Microwave ablation was developed by Fidus Medical Technology Corp. of Fremont, Calif. Teresa Mitchell, a senior vice president with the company, says that Massachusetts General Hospital, New York Hospital at Cornell University, the University of California at San Diego, and Sequoia Hospital in Redwood, Calif., are studying the technology along with UK.

Meanwhile, Johnnie Beavers hopes he's said goodbye forever to "feeling like my heart was flip-flopping around like it was going to jump out of my chest. I'm just looking forward to having a day when I can say I felt good all day long." The affliction

Microwave ablation is intended for patients who have atrial flutter, a condition in which the upper chambers of the heart tremble or flutter, instead of beating. It causes shortness of breath, and may pose an increased risk of stroke. Atrial flutter accounts for up to 5 percent of all emergency room visits. The condition also can be treated with drugs, or with another type of ablation that uses radio waves.


University of Kentucky Medical Center

Related Radio Waves Articles from Brightsurf:

Remembrance of waves past: memory imprints motion on scattered waves
Now, it appears that between relativity and the classical (stationary) wave regime, there exists another regime of wave phenomena, where memory influences the scattering process.

Evolution of radio-resistance is more complicated than previously thought
Radio-resistance in bacteria first evolves through the adaptation of DNA repair mechanisms, however as evolution continues more mutations accumulate, and more cellular metabolic processes are affected.

Astronomers detect regular rhythm of radio waves, with origins unknown
Astronomers detect a regular pattern of radio bursts from 500 million light years away.

Radio: The medium that is best dealing with the COVID-19 crisis
During lockdown, the Media Psychology Lab, directed by Emma Rodero, a lecturer with the UPF Department of Communication, has conducted a study on the listening habits, consumption, credibility and psychological impact of the radio in the COVID-19 crisis.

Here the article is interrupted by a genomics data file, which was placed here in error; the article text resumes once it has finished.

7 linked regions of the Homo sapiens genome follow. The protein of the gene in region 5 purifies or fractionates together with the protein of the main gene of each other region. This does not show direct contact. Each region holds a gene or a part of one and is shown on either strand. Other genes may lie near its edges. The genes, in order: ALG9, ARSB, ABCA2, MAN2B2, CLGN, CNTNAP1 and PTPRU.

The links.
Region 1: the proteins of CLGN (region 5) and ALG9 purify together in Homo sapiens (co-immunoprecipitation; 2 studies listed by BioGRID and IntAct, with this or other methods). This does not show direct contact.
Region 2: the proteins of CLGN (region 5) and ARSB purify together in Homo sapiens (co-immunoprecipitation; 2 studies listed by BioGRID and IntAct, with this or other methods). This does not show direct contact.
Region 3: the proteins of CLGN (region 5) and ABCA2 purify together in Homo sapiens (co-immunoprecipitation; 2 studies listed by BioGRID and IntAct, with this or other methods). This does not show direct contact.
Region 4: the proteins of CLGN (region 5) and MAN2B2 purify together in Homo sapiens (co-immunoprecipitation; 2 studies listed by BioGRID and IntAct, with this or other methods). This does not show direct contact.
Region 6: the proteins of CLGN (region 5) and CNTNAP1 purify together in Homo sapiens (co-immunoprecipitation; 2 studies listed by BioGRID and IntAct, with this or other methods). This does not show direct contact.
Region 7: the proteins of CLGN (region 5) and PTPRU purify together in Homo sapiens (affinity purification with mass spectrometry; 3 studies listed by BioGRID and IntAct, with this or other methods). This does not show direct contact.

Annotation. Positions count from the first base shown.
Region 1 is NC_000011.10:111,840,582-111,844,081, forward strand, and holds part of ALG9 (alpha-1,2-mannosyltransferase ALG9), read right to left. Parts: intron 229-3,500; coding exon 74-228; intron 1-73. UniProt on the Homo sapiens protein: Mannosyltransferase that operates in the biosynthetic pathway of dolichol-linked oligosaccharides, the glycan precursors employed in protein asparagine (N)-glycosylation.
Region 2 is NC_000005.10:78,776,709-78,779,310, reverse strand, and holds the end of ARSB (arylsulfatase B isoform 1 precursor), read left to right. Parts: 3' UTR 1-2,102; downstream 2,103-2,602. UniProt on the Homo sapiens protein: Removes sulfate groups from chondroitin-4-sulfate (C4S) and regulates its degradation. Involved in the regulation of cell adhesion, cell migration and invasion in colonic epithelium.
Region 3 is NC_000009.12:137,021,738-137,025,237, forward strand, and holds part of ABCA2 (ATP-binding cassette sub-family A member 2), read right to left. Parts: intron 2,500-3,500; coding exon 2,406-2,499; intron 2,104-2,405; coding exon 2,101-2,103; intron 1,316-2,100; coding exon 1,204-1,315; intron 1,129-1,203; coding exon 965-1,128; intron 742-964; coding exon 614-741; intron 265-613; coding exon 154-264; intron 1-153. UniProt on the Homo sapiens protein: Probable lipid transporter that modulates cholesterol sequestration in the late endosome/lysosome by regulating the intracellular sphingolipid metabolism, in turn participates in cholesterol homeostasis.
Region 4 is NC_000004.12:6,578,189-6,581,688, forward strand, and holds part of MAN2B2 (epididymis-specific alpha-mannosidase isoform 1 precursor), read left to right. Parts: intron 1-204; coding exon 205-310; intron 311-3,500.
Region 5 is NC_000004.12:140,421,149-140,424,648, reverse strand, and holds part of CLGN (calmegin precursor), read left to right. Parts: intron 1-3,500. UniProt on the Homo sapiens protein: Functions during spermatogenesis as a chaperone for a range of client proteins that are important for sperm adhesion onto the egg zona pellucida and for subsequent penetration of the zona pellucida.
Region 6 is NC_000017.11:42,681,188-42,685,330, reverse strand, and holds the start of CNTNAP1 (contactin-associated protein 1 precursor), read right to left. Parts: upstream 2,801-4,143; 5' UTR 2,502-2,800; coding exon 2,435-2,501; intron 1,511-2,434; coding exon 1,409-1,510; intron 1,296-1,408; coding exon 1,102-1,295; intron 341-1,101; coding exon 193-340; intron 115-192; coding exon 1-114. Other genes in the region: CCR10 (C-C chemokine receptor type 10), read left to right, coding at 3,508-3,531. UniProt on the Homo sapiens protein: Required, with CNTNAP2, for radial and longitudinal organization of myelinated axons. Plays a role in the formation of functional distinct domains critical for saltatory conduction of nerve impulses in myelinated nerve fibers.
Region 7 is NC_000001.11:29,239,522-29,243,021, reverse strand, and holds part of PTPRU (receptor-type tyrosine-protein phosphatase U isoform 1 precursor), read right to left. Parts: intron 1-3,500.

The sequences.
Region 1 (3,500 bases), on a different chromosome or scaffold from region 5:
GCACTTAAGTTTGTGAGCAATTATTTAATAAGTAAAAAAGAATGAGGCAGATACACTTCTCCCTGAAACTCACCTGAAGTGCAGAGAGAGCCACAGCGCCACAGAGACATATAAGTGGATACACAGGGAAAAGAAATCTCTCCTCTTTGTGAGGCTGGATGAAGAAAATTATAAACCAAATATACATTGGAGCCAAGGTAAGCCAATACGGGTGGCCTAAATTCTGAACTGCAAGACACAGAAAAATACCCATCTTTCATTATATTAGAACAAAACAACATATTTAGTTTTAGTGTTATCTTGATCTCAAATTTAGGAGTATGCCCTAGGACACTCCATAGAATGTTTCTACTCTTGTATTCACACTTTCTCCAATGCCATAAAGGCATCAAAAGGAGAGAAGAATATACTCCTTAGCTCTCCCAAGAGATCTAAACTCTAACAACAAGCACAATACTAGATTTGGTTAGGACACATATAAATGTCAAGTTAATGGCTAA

Inexpensively locating friendly (and unfriendly) radio waves
Electrical engineers at Duke University have devised a low-cost method for passively locating sources of radio waves such as Wi-Fi and cellular communication signals.

Scientists explore the power of radio waves to help control fusion reactions
New research points to improved control of troublesome magnetic islands in future fusion facilities.

Radio waves detect particle showers in a block of plastic
A cheap technique could detect neutrinos in polar ice, eventually allowing researchers to expand the energy reach of IceCube without breaking the bank.

A fast radio burst tracked down to a nearby galaxy
Astronomers in Europe, working with members of Canada's CHIME Fast Radio Burst collaboration, have pinpointed the location of a repeating fast radio burst (FRB) first detected by the CHIME telescope in British Columbia in 2018.

Alternative material for superconducting radio-frequency cavity
In modern synchrotron sources and free-electron lasers, superconducting radio-frequency cavity resonators are able to supply electron bunches with extremely high energy.

Fast radio burst pinpointed to distant galaxy
In a rare feat, astronomers have pinpointed the place of origin of a fast radio burst, with a surprising outcome.

Read More: Radio Waves News and Radio Waves Current Events is a participant in the Amazon Services LLC Associates Program, an affiliate advertising program designed to provide a means for sites to earn advertising fees by advertising and linking to